Parylene Coating Blog by Diamond-MT

Parylene Dieletric Properties

Posted by Sean Horn on Fri, Jun 05, 2015 @ 08:00 AM

 Basic Dielectrics and Conformal Coatings

A dielectric substance is an electrical insulator with the additional property of transmitting electricity without conduction.  Dielectric mediums are efficient supporters of electrostatic fields that also dissipate thermal energy at a minimal rate; thus, they have the potential to store energy.  The parameter encompassed by a substance's dielectric constant is a common source of comparison in the design of printed-circuit-boards (PCBs) and similar higher-speed electrical components. 

The lower the dielectric constant, the less the extent to which a material concentrates electric flux,  Composed of weakly bonded molecules, lower dielectric-constant substances such as parylene conformal coatings produce a reliable barrier between a substrate and its environment.  Polarized by electrical charges, they resist electrical conduction and therefore can be effectively used to coat the high-speed electrical components common to IT, biomedical and communications' media. 

Essential Dielectric Properties of the Parylene 

Parylene conformal coatings are known for their documented dielectric properties. Highly corrosion resistant, dense and pinhole free, they provide a completely homogeneous coating surface.  Dielectric properties differ according to parylene type.  For instance, the average in-plane and out-of-plane dielectric constant for parylene N is 2.65, while parylene C is 2.95.  Other parylene types range between 2.25 - 3.15.  Table 1 provides a further dielectric comparison of major commercially viable types of parylene.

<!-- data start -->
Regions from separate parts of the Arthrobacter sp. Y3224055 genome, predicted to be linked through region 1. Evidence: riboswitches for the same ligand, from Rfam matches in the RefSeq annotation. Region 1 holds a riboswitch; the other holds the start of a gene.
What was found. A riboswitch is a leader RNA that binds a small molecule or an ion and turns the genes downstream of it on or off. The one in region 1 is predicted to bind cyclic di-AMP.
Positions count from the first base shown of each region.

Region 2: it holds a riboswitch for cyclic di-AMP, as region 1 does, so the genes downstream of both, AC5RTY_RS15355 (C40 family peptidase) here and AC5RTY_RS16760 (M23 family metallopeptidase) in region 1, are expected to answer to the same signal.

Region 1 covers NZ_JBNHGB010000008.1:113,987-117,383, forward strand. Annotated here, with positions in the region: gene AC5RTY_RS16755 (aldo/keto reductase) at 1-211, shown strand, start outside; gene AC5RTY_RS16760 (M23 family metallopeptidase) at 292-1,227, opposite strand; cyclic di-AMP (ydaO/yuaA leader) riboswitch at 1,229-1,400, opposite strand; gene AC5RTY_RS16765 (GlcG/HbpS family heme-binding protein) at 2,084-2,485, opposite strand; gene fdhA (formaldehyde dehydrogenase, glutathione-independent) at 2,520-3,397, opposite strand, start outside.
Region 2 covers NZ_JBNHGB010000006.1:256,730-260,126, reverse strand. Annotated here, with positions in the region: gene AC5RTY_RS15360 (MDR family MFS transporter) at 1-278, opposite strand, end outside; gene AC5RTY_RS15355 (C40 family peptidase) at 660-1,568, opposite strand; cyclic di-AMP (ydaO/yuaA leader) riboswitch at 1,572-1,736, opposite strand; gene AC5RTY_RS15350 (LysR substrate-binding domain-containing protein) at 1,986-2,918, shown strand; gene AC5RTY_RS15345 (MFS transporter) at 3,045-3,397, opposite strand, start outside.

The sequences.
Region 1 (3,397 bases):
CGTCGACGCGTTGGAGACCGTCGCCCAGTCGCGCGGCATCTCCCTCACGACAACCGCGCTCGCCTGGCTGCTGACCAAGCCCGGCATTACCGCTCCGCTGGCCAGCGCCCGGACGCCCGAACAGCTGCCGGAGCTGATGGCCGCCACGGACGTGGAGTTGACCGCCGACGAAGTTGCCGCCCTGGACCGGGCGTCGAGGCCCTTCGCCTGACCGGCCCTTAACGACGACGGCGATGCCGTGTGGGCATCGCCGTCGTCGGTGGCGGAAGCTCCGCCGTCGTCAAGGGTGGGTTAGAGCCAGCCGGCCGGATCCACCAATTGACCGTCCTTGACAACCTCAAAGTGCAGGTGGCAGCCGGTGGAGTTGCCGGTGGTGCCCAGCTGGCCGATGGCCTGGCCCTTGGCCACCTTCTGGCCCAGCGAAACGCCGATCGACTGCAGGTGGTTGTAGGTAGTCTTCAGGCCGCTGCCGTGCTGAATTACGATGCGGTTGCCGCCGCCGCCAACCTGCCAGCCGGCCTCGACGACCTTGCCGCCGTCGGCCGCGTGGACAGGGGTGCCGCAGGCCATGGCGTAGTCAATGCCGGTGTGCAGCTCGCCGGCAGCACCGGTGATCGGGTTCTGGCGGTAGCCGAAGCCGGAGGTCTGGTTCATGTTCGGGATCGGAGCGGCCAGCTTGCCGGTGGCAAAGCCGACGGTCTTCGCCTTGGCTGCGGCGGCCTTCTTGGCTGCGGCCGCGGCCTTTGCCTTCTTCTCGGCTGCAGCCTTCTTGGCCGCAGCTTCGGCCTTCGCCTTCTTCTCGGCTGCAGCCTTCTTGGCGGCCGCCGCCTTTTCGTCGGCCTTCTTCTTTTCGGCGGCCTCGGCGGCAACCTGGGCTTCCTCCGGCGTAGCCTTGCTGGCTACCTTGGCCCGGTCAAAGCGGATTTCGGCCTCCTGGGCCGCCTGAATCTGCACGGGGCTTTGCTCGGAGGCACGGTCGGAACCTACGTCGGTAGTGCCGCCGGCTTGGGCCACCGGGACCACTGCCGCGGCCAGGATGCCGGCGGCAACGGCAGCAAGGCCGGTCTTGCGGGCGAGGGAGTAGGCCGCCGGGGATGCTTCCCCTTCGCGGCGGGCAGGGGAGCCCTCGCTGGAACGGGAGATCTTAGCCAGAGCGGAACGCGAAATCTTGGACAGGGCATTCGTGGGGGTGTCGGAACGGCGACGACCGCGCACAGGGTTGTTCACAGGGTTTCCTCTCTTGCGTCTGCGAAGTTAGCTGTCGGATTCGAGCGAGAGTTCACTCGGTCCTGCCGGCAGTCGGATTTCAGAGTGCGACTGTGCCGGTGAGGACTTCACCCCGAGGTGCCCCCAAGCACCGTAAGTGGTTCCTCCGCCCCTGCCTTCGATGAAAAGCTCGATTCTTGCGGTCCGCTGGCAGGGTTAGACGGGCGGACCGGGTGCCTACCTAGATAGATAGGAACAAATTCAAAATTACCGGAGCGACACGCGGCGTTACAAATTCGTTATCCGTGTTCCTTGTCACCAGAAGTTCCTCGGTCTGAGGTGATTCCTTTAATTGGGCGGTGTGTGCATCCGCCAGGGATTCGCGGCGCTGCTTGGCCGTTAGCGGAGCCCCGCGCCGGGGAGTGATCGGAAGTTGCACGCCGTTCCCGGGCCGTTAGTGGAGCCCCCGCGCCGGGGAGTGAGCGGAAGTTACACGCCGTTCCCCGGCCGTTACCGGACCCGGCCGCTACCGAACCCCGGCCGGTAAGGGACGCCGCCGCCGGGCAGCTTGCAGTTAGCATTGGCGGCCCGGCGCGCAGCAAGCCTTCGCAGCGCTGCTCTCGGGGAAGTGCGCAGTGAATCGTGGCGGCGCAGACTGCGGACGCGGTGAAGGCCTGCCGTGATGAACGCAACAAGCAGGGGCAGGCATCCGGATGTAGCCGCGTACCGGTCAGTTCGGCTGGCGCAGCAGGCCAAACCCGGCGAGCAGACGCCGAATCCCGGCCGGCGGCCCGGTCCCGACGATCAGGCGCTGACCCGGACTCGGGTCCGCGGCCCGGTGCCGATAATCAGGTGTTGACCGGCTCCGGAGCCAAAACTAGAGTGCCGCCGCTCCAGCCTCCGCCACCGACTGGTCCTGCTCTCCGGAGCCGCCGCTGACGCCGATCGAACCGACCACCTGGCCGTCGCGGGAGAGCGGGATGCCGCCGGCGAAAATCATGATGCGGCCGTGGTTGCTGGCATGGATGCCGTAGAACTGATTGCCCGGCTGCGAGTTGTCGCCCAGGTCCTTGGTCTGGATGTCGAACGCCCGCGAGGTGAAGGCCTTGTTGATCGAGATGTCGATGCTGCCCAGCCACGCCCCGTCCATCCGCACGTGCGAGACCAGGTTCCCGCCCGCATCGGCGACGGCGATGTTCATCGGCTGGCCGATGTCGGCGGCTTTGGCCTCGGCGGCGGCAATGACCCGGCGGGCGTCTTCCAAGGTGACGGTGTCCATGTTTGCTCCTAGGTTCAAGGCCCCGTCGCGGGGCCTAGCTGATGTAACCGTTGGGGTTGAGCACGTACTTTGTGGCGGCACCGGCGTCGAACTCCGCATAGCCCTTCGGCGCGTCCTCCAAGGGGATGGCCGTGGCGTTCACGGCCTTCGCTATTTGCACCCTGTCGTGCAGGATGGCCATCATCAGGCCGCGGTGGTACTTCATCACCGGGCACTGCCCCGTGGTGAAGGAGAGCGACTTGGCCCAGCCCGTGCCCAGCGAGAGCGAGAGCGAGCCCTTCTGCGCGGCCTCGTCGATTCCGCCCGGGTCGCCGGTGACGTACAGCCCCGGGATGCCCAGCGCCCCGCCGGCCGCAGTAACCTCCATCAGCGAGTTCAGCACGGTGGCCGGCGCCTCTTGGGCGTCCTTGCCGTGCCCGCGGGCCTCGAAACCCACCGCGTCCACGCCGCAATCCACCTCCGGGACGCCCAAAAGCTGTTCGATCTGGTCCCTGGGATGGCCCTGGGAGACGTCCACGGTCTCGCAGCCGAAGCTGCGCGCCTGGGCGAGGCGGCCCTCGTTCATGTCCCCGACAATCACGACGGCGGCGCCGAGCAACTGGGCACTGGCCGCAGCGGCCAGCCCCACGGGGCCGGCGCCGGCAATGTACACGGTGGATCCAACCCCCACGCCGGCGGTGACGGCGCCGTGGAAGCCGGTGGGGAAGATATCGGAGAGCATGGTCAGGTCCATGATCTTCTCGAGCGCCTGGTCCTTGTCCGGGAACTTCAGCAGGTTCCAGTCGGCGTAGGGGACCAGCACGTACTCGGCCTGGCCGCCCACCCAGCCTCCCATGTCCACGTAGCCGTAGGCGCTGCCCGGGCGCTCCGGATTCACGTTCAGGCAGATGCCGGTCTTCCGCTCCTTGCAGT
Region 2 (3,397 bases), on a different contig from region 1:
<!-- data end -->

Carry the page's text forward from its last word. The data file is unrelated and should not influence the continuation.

TABLE 1:   Dielectrical properties of Parylene N and C

PROPERTIES

PARYLENE N

PARYLENE C

 

Dielectrical strength, V/ml

 

7,000

 

5,600

Dielectric constant 

60 Hz

1KHz

1MHz

 

2.65

2.65

2.65

 

3.15

3.10

2.95

Dissipation Factor 

60 Hz

1KHz

1MHz

 

0.0002

0.0002

0.0006

 

0.020

0.019

0.013

 

 

 

Parylene's Dielectrical Performance Relative to Other Conformal Coatings

In comparison to competing types of conformal coating, parylene's lower dielectric constants reflect its capacity to withstand intense electrical fields.  One of its advantages as a surface coating is a considerably lesser tendency not to devolve when subjected to significant electrical activity.  Competing coatings have higher dielectric constants (Epoxy, 3.3 - 4.6. Polyurethane, 3.8 - 4.4, Silicone, 3.1 - 4.2), and a lower non-conductive capacity.  Their dielectrical strengths are also lower (Epoxy, 2200. Polyurethane, 3500, Silicone, 2000), indicative of the diminished ability to provide dielectric protection compared to the parylenes.

Substances with higher dielectrical readings break down much more readily during prolonged contact with intense electrical activity.  On the odd chance that parylene does suddenly begin to conduct current and is subjected to a dielectric breakdown, the condition is temporary, subsiding with removal of the excessive electric field.  At that point, parylene reverts to its normal, non-conductive dielectric state and does not sustain permanent damage.